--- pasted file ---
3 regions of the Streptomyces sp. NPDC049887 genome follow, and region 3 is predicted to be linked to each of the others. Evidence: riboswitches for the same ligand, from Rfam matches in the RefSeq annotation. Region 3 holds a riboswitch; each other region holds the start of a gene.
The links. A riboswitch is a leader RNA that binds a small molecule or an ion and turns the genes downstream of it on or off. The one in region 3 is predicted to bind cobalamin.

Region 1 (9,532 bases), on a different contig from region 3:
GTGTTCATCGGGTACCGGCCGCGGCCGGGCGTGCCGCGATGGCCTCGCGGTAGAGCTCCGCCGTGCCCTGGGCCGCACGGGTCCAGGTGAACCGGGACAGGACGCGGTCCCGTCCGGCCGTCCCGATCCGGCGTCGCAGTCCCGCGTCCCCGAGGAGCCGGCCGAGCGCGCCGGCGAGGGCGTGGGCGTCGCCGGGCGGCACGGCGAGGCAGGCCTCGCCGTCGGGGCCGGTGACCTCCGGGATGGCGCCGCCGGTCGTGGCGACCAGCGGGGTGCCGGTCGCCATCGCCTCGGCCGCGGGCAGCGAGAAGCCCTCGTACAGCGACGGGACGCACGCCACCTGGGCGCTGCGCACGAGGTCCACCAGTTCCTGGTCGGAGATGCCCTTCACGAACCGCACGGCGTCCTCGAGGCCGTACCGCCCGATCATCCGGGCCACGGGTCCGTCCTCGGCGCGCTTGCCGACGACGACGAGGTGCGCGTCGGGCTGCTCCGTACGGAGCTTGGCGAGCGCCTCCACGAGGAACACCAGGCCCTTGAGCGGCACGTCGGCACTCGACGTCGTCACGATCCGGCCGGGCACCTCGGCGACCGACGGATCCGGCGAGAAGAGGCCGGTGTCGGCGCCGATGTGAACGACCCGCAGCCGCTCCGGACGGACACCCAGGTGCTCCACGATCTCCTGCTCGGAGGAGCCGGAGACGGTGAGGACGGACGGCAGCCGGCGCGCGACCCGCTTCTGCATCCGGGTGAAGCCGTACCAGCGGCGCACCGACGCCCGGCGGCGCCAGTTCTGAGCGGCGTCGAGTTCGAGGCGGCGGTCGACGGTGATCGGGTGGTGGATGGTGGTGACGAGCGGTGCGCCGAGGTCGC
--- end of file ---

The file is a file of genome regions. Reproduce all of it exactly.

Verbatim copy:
3 regions of the Streptomyces sp. NPDC049887 genome follow, and region 3 is predicted to be linked to each of the others. Evidence: riboswitches for the same ligand, from Rfam matches in the RefSeq annotation. Region 3 holds a riboswitch; each other region holds the start of a gene.
The links. A riboswitch is a leader RNA that binds a small molecule or an ion and turns the genes downstream of it on or off. The one in region 3 is predicted to bind cobalamin.

Region 1 (9,532 bases), on a different contig from region 3:
GTGTTCATCGGGTACCGGCCGCGGCCGGGCGTGCCGCGATGGCCTCGCGGTAGAGCTCCGCCGTGCCCTGGGCCGCACGGGTCCAGGTGAACCGGGACAGGACGCGGTCCCGTCCGGCCGTCCCGATCCGGCGTCGCAGTCCCGCGTCCCCGAGGAGCCGGCCGAGCGCGCCGGCGAGGGCGTGGGCGTCGCCGGGCGGCACGGCGAGGCAGGCCTCGCCGTCGGGGCCGGTGACCTCCGGGATGGCGCCGCCGGTCGTGGCGACCAGCGGGGTGCCGGTCGCCATCGCCTCGGCCGCGGGCAGCGAGAAGCCCTCGTACAGCGACGGGACGCACGCCACCTGGGCGCTGCGCACGAGGTCCACCAGTTCCTGGTCGGAGATGCCCTTCACGAACCGCACGGCGTCCTCGAGGCCGTACCGCCCGATCATCCGGGCCACGGGTCCGTCCTCGGCGCGCTTGCCGACGACGACGAGGTGCGCGTCGGGCTGCTCCGTACGGAGCTTGGCGAGCGCCTCCACGAGGAACACCAGGCCCTTGAGCGGCACGTCGGCACTCGACGTCGTCACGATCCGGCCGGGCACCTCGGCGACCGACGGATCCGGCGAGAAGAGGCCGGTGTCGGCGCCGATGTGAACGACCCGCAGCCGCTCCGGACGGACACCCAGGTGCTCCACGATCTCCTGCTCGGAGGAGCCGGAGACGGTGAGGACGGACGGCAGCCGGCGCGCGACCCGCTTCTGCATCCGGGTGAAGCCGTACCAGCGGCGCACCGACGCCCGGCGGCGCCAGTTCTGAGCGGCGTCGAGTTCGAGGCGGCGGTCGACGGTGATCGGGTGGTGGATGGTGGTGACGAGCGGTGCGCCGAGGTCGC